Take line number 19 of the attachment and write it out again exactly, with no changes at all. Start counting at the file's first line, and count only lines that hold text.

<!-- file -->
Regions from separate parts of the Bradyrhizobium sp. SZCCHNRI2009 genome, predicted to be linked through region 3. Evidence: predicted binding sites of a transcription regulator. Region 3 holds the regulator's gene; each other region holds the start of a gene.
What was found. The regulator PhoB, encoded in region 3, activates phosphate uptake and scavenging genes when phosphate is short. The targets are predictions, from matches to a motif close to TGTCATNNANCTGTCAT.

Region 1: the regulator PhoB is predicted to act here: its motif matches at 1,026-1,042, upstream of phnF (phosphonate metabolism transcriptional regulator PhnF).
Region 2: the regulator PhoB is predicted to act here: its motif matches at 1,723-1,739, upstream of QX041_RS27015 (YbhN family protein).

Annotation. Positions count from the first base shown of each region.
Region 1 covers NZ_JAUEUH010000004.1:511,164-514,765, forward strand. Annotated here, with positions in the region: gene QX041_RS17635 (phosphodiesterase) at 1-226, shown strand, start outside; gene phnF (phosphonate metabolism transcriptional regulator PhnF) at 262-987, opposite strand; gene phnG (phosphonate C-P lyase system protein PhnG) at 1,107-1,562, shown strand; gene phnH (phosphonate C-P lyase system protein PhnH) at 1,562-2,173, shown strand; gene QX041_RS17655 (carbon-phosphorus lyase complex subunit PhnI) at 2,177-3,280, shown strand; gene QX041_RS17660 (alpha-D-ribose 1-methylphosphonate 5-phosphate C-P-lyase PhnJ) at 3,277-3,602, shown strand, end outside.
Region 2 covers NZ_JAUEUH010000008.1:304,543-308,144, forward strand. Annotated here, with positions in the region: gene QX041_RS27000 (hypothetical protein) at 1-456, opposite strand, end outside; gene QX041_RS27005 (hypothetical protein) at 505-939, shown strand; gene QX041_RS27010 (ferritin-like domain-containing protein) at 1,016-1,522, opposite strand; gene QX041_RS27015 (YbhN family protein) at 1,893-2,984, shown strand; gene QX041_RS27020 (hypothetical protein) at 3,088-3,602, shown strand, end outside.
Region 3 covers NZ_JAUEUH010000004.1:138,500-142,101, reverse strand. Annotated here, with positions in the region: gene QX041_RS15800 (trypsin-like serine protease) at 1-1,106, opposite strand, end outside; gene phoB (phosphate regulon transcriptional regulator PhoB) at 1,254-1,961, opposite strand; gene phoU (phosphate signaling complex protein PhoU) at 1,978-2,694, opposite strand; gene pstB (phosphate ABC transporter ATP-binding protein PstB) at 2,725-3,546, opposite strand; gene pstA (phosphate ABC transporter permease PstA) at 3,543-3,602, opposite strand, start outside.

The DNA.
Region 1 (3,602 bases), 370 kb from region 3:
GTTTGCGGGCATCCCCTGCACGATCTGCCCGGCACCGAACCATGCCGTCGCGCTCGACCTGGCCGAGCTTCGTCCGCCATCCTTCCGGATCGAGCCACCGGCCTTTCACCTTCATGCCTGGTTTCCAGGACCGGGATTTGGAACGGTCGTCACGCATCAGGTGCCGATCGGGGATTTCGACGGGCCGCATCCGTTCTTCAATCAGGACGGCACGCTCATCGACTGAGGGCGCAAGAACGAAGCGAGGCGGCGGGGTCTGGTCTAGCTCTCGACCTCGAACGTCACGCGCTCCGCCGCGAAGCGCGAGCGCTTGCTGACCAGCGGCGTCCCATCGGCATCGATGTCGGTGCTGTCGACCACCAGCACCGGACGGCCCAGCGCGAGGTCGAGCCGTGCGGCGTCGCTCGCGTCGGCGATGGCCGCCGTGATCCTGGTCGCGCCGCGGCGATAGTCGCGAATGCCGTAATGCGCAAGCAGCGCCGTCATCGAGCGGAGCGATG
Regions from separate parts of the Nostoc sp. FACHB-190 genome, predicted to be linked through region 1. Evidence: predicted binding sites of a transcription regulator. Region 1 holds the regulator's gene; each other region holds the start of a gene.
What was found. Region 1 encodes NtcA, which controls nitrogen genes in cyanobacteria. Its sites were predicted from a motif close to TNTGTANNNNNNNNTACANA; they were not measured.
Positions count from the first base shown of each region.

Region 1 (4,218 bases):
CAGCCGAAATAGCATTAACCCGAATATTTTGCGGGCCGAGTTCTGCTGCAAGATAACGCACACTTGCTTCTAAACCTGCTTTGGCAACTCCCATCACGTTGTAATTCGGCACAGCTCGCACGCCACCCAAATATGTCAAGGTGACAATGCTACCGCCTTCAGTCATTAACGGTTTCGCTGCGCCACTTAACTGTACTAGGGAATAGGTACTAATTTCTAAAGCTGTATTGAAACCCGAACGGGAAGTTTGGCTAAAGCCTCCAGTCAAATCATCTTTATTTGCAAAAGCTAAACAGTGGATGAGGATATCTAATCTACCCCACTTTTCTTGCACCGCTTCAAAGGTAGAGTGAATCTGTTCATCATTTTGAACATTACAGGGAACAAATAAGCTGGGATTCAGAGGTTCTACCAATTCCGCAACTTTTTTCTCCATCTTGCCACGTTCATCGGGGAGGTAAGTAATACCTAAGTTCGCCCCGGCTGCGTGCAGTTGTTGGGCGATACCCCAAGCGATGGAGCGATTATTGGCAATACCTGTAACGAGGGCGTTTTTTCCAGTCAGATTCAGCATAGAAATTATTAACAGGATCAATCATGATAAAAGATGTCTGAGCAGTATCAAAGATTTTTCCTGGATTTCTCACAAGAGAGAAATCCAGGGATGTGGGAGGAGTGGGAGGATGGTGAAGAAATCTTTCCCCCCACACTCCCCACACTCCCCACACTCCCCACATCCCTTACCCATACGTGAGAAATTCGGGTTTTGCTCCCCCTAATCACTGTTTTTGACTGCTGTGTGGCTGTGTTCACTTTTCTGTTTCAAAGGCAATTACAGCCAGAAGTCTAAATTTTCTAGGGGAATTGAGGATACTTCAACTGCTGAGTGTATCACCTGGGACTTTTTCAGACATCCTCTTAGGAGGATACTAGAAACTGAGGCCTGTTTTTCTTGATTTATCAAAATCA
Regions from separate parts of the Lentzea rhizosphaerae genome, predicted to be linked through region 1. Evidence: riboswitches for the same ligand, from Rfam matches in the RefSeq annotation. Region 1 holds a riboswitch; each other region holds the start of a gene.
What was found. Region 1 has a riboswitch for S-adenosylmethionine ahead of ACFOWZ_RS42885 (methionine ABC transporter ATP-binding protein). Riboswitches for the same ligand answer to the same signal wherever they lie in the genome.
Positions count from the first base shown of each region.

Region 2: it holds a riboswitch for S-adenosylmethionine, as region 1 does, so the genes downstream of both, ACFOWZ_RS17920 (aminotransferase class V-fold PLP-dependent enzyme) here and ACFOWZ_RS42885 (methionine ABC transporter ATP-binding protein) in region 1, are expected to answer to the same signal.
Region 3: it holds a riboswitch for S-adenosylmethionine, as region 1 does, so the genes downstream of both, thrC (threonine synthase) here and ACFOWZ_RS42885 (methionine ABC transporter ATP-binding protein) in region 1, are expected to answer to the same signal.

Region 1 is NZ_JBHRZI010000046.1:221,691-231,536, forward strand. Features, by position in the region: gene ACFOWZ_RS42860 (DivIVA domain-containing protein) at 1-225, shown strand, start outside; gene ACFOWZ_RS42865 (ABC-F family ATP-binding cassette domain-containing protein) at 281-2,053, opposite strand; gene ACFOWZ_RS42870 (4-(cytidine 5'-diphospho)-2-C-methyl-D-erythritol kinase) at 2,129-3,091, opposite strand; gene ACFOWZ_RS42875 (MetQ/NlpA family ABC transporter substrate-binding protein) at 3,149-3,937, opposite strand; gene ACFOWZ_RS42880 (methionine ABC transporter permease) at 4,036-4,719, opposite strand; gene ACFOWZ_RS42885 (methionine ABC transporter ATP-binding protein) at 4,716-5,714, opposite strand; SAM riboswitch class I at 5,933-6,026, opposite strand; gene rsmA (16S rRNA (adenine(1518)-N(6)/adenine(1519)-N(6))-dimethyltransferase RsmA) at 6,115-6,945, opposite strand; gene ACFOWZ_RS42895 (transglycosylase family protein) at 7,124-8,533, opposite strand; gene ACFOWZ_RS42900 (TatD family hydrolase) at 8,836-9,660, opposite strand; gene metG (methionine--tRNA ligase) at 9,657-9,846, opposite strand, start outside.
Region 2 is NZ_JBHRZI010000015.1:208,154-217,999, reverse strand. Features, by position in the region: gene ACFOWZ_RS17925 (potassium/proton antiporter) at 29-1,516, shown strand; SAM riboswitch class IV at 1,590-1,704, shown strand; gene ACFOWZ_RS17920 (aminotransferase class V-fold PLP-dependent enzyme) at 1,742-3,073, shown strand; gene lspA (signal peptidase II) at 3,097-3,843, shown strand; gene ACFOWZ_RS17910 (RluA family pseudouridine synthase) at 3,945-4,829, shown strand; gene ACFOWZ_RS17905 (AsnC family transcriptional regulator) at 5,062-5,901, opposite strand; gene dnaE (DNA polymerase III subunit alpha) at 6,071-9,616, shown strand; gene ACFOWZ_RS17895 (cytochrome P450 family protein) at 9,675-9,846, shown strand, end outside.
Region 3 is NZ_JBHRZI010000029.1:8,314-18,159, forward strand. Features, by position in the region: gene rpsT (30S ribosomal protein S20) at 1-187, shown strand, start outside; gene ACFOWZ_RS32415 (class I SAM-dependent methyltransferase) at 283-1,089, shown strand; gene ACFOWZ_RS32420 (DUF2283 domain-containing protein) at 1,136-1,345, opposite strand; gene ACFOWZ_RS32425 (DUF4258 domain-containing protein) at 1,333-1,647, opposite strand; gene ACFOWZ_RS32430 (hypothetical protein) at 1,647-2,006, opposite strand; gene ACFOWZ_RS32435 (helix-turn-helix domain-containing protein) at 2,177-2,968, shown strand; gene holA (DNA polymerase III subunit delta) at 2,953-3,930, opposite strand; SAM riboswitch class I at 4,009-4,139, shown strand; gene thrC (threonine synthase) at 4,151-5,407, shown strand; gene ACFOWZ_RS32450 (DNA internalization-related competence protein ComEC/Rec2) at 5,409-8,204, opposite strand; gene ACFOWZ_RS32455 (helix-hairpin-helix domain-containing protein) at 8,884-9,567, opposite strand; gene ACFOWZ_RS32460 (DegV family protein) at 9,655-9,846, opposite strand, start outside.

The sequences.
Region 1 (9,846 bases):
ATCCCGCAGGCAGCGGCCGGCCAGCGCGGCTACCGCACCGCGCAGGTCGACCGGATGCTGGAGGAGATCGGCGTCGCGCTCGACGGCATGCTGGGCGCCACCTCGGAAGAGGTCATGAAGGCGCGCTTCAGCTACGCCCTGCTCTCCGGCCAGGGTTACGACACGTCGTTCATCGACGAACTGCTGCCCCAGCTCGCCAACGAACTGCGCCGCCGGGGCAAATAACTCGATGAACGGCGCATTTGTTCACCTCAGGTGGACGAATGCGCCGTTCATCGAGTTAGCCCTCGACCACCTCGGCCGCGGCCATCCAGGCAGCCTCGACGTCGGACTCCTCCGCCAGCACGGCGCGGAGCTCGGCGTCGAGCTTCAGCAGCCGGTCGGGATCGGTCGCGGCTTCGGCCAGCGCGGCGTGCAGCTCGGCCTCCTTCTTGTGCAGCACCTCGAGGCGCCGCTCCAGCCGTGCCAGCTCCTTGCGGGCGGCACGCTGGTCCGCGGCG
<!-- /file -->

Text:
Positions count from the first base shown of each region.